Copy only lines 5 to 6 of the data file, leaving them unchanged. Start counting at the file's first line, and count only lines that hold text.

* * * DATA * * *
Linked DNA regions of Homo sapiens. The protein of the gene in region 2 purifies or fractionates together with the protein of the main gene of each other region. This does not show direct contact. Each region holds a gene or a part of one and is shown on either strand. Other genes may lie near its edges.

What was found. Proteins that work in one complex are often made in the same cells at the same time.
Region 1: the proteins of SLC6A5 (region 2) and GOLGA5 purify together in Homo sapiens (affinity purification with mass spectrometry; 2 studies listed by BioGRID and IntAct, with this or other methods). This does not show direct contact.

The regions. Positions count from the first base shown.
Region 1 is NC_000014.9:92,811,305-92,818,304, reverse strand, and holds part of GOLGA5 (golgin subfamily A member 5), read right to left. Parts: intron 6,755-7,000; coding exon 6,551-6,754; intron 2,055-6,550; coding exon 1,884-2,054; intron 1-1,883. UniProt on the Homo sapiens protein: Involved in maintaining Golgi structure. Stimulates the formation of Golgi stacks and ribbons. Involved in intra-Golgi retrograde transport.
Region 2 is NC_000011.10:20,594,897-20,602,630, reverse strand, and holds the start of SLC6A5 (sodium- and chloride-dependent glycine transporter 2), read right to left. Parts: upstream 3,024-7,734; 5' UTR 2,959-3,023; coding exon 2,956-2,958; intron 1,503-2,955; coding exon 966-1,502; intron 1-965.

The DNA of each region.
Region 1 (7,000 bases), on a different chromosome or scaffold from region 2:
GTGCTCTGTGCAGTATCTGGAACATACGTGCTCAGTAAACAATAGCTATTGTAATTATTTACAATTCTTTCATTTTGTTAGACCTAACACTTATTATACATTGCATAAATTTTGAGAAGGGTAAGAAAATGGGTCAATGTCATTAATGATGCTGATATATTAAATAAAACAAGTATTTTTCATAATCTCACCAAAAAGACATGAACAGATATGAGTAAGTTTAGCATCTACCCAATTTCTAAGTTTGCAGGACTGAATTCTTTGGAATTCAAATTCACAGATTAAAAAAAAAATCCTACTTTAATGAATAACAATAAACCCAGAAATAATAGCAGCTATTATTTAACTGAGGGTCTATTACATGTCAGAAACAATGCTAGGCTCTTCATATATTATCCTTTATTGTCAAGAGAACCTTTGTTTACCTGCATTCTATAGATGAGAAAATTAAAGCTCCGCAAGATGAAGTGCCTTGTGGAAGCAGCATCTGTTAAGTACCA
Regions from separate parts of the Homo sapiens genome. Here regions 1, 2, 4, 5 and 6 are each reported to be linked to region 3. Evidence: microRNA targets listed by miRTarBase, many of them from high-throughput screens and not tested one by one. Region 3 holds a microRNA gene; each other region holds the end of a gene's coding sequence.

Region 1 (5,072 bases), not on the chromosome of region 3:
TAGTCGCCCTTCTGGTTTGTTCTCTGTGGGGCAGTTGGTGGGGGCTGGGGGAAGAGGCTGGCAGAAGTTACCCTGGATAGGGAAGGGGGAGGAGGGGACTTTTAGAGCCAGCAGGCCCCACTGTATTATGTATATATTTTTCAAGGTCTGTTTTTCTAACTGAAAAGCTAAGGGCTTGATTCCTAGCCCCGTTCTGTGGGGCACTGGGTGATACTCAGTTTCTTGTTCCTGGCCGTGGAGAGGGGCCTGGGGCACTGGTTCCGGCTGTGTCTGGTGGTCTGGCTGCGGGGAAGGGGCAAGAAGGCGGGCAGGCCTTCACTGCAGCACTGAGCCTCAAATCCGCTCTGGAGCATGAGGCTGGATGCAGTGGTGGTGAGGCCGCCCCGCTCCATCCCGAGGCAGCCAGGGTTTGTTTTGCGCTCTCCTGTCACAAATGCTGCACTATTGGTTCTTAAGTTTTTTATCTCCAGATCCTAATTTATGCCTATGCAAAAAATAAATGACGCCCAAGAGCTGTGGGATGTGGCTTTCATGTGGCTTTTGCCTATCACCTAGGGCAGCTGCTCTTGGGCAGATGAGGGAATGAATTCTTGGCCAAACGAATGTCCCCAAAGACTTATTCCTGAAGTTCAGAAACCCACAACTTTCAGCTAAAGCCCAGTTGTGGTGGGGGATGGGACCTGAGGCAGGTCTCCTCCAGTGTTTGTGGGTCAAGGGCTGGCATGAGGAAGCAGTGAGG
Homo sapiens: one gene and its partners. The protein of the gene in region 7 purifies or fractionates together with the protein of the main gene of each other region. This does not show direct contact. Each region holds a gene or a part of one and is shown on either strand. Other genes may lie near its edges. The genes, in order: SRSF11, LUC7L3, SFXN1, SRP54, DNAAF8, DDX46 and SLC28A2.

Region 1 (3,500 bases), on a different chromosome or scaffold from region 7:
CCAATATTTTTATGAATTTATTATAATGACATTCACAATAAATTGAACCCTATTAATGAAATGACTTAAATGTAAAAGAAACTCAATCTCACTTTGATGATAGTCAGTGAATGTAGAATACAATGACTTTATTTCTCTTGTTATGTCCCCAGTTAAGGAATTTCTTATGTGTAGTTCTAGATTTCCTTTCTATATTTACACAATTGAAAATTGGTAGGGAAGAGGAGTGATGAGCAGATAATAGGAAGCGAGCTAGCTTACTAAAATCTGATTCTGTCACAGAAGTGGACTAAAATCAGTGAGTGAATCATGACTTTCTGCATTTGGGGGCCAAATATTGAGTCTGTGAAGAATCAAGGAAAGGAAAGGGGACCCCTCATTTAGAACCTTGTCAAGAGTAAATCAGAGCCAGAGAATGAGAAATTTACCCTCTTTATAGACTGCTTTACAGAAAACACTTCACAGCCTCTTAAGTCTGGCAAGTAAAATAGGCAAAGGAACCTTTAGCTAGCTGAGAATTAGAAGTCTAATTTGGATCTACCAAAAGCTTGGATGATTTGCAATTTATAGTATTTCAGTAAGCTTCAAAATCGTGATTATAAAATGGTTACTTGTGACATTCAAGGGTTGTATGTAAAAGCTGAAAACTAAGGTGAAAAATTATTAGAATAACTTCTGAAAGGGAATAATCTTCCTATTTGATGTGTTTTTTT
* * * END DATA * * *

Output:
Region 1 is NC_000014.9:92,811,305-92,818,304, reverse strand, and holds part of GOLGA5 (golgin subfamily A member 5), read right to left. Parts: intron 6,755-7,000; coding exon 6,551-6,754; intron 2,055-6,550; coding exon 1,884-2,054; intron 1-1,883. UniProt on the Homo sapiens protein: Involved in maintaining Golgi structure. Stimulates the formation of Golgi stacks and ribbons. Involved in intra-Golgi retrograde transport.
Region 2 is NC_000011.10:20,594,897-20,602,630, reverse strand, and holds the start of SLC6A5 (sodium- and chloride-dependent glycine transporter 2), read right to left. Parts: upstream 3,024-7,734; 5' UTR 2,959-3,023; coding exon 2,956-2,958; intron 1,503-2,955; coding exon 966-1,502; intron 1-965.